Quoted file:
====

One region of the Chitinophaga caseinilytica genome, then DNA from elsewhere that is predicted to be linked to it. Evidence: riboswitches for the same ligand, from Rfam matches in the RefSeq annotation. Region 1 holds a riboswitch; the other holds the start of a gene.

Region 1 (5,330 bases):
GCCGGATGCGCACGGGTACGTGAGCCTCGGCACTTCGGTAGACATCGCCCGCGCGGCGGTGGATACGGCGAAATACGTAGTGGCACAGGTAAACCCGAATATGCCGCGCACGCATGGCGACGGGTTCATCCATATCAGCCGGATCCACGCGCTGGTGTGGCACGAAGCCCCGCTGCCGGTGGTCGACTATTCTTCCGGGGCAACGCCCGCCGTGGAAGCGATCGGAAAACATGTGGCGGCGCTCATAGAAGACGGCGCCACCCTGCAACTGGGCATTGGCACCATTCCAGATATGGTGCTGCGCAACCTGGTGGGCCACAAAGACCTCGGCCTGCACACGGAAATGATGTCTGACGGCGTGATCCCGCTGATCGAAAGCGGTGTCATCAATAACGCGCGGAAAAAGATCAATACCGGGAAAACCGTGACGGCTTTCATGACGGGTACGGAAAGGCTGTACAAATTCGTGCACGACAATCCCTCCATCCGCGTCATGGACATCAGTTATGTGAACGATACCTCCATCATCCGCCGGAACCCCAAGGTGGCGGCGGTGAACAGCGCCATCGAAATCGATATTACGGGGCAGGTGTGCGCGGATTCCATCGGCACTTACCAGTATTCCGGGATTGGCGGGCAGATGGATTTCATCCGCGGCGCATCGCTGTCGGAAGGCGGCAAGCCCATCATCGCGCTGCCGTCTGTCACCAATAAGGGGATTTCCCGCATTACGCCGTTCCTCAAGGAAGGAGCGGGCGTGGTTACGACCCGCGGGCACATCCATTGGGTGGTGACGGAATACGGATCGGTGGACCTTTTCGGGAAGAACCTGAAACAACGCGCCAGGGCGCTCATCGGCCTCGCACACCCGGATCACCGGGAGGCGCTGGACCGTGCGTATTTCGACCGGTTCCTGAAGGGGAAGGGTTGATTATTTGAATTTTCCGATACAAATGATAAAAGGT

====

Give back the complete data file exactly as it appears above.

One region of the Chitinophaga caseinilytica genome, then DNA from elsewhere that is predicted to be linked to it. Evidence: riboswitches for the same ligand, from Rfam matches in the RefSeq annotation. Region 1 holds a riboswitch; the other holds the start of a gene.

Region 1 (5,330 bases):
GCCGGATGCGCACGGGTACGTGAGCCTCGGCACTTCGGTAGACATCGCCCGCGCGGCGGTGGATACGGCGAAATACGTAGTGGCACAGGTAAACCCGAATATGCCGCGCACGCATGGCGACGGGTTCATCCATATCAGCCGGATCCACGCGCTGGTGTGGCACGAAGCCCCGCTGCCGGTGGTCGACTATTCTTCCGGGGCAACGCCCGCCGTGGAAGCGATCGGAAAACATGTGGCGGCGCTCATAGAAGACGGCGCCACCCTGCAACTGGGCATTGGCACCATTCCAGATATGGTGCTGCGCAACCTGGTGGGCCACAAAGACCTCGGCCTGCACACGGAAATGATGTCTGACGGCGTGATCCCGCTGATCGAAAGCGGTGTCATCAATAACGCGCGGAAAAAGATCAATACCGGGAAAACCGTGACGGCTTTCATGACGGGTACGGAAAGGCTGTACAAATTCGTGCACGACAATCCCTCCATCCGCGTCATGGACATCAGTTATGTGAACGATACCTCCATCATCCGCCGGAACCCCAAGGTGGCGGCGGTGAACAGCGCCATCGAAATCGATATTACGGGGCAGGTGTGCGCGGATTCCATCGGCACTTACCAGTATTCCGGGATTGGCGGGCAGATGGATTTCATCCGCGGCGCATCGCTGTCGGAAGGCGGCAAGCCCATCATCGCGCTGCCGTCTGTCACCAATAAGGGGATTTCCCGCATTACGCCGTTCCTCAAGGAAGGAGCGGGCGTGGTTACGACCCGCGGGCACATCCATTGGGTGGTGACGGAATACGGATCGGTGGACCTTTTCGGGAAGAACCTGAAACAACGCGCCAGGGCGCTCATCGGCCTCGCACACCCGGATCACCGGGAGGCGCTGGACCGTGCGTATTTCGACCGGTTCCTGAAGGGGAAGGGTTGATTATTTGAATTTTCCGATACAAATGATAAAAGGT